Charles Langdon and his son Jervis happened to arrive in Vienna about this time, bringing straight from America the comforting assurance that the war was not one of conquest or annexation, but a righteous defense of the weak. Mrs. Clemens gave a dinner for them, at which, besides some American students, were Mark Hambourg, Gabrilowitsch, and the great Leschetizky himself. Leschetizky, an impetuous and eloquent talker, took this occasion to inform the American visitors that their country was only shamming, that Cuba would soon be an American dependency. No one not born to the language could argue with Leschetizky. Clemens once wrote of him:
“He is a most capable and felicitous talker-was born for an orator, I think. What life, energy, fire in a man past 70! & how he does play! He is easily the greatest pianist in the world. He is just as great & just as capable today as ever he was.
“Last Sunday night, at dinner with us, he did all the talking for three hours, and everybody was glad to let him. He told his experiences as a revolutionist 50 years ago in '48, and his battle-pictures were magnificently worded. Poetzl had never met him before. He is a talker himself and a good one – but he merely sat silent and gazed across the table at this inspired man, and drank in his words, and let his eyes fill and the blood come and go in his face and never said a word.”
Whatever may have been his doubts in the beginning concerning the Cuban War, Mark Twain, by the end of May, had made up his mind as to its justice. When Theodore Stanton invited him to the Decoration Day banquet to be held in Paris, he replied:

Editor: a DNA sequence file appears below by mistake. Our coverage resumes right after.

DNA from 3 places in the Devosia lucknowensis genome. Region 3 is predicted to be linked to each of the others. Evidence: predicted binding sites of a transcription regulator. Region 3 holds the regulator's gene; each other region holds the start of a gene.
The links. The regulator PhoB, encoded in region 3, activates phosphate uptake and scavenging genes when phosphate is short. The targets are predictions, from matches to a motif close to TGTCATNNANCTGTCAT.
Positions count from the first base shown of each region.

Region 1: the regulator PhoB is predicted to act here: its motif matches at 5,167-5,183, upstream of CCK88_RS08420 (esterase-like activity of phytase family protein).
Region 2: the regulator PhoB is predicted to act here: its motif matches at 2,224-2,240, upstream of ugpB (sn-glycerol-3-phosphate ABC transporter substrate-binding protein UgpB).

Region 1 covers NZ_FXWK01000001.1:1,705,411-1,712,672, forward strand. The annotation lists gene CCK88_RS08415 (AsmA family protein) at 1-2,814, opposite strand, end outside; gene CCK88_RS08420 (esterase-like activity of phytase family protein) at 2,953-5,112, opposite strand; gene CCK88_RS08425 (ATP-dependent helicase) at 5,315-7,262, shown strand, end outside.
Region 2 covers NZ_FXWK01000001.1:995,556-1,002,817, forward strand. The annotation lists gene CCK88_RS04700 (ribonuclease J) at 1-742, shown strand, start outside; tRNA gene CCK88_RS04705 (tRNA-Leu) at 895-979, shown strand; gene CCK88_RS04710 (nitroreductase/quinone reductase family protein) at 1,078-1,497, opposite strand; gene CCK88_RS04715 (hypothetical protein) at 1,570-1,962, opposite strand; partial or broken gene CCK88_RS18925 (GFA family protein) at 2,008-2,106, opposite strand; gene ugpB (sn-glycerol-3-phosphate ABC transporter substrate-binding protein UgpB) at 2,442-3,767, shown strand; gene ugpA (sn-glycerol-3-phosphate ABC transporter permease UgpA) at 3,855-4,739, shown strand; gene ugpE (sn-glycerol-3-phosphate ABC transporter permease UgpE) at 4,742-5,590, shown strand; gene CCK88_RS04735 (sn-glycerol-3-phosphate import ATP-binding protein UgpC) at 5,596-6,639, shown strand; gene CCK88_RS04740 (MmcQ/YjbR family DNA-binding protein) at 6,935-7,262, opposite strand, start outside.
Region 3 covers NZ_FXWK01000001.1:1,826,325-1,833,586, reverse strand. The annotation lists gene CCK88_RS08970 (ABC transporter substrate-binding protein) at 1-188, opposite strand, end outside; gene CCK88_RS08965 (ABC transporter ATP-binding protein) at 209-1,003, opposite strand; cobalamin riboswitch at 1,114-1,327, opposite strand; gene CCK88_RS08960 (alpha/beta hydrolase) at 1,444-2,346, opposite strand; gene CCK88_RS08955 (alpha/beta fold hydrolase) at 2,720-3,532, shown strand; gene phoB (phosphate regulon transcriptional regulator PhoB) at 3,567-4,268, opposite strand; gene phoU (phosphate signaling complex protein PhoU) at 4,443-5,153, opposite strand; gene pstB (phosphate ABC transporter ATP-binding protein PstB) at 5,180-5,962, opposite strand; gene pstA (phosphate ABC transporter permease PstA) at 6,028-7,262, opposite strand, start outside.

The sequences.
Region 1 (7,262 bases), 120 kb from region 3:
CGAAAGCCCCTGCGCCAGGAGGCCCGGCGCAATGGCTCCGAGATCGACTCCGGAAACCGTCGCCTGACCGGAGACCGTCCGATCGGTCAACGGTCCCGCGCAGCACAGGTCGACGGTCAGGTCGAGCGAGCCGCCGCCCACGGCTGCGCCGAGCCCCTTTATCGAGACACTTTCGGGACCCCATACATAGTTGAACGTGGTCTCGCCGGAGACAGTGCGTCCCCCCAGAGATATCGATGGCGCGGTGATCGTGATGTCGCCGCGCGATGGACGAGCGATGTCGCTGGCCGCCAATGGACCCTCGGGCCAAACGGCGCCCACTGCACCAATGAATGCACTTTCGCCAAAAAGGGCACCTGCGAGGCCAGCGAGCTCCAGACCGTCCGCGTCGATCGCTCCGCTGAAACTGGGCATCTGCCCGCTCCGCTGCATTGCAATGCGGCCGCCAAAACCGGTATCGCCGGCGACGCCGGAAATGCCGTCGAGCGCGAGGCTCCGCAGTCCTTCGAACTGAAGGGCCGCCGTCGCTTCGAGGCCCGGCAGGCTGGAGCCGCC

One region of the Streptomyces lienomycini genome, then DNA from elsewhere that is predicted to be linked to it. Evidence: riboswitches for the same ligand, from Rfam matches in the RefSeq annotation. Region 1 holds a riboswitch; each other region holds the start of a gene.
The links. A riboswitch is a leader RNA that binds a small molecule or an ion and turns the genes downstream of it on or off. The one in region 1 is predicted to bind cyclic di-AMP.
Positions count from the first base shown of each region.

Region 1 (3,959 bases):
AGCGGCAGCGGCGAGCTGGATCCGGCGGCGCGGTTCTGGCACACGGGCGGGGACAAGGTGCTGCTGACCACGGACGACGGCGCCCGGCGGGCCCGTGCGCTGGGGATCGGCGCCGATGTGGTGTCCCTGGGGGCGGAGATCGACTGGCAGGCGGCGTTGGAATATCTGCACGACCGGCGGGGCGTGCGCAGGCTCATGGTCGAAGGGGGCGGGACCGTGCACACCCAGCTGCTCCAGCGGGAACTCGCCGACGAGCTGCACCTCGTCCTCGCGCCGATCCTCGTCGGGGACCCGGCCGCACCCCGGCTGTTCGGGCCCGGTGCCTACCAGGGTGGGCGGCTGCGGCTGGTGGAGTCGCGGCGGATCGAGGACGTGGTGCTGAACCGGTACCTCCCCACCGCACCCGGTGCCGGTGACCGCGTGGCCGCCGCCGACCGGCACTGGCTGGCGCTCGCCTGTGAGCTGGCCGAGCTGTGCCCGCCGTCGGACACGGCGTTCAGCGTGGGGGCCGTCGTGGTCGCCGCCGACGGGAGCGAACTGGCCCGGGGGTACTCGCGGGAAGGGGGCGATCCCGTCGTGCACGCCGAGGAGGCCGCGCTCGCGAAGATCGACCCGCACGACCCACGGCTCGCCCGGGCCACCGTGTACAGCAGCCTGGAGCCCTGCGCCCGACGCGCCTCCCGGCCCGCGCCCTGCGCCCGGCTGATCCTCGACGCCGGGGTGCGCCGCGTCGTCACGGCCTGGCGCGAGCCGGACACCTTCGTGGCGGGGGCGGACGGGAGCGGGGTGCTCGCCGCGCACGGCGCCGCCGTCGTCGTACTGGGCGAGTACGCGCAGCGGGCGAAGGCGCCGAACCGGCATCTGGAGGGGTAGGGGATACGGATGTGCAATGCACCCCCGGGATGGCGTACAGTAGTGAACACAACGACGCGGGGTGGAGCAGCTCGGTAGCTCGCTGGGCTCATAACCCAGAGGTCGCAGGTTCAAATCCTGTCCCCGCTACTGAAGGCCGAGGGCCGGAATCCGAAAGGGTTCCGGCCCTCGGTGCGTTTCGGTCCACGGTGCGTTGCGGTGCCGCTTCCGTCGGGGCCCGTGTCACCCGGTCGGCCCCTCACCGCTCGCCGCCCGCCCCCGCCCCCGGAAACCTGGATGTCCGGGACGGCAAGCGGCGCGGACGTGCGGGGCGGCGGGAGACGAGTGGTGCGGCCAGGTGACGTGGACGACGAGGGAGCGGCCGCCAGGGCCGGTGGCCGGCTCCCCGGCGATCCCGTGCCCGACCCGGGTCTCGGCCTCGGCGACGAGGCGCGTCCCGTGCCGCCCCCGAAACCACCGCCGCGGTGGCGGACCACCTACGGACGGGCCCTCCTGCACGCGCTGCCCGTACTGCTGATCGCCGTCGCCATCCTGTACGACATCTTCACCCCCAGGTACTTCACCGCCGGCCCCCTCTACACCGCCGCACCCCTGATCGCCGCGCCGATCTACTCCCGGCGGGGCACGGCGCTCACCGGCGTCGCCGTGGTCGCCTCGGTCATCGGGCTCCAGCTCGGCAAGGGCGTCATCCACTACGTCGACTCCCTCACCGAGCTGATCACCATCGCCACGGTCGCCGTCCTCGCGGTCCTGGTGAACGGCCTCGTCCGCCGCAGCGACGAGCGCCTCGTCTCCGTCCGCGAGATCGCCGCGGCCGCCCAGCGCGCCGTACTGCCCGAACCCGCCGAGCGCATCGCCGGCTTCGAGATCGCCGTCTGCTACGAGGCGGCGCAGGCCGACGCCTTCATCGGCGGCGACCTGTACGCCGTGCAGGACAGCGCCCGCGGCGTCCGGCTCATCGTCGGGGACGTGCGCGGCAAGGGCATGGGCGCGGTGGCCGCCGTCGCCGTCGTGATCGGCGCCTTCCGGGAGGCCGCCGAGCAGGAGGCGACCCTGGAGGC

“I thank you very much for your invitation and I would accept if I were foot-free. For I should value the privilege of helping you do honor to the men who rewelded our broken Union and consecrated their great work with their lives; and also I should like to be there to do homage to our soldiers and sailors of today who are enlisted for another most righteous war, and utter the hope that they may make short and decisive work of it and leave Cuba free and fed when they face for home again. And finally I should like to be present and see you interweave those two flags which, more than any others, stand for freedom and progress in the earth – flags which represent two kindred nations, each great and strong by itself, competent sureties for the peace of the world when they stand together.”
That is to say, the flags of England and America. To an Austrian friend he emphasized this thought:
“The war has brought England and America close together-and to my mind that is the biggest dividend that any war in this world has ever paid. If this feeling is ever to grow cold again I do not wish to live to see it.”
And to Twichell, whose son David had enlisted:
“You are living your war-days over again in Dave and it must be strong pleasure mixed with a sauce of apprehension ...
“I have never enjoyed a war, even in history, as I am enjoying this one, for this is the worthiest one that was ever fought, so far as my knowledge goes. It is a worthy thing to fight for one's own country. It is another sight finer to fight for another man's. And I think this is the first time it has been done.”
But it was a sad day for him when he found that the United States really meant to annex the Philippines, and his indignation flamed up. He said:
“When the United States sent word to Spain that the Cuban atrocities must end she occupied the highest moral position ever taken by a nation since the Almighty made the earth. But when she snatched the Philippines she stained the flag.”
– from Mark Twain: A Biography, by Albert Bigelow Paine, 1912.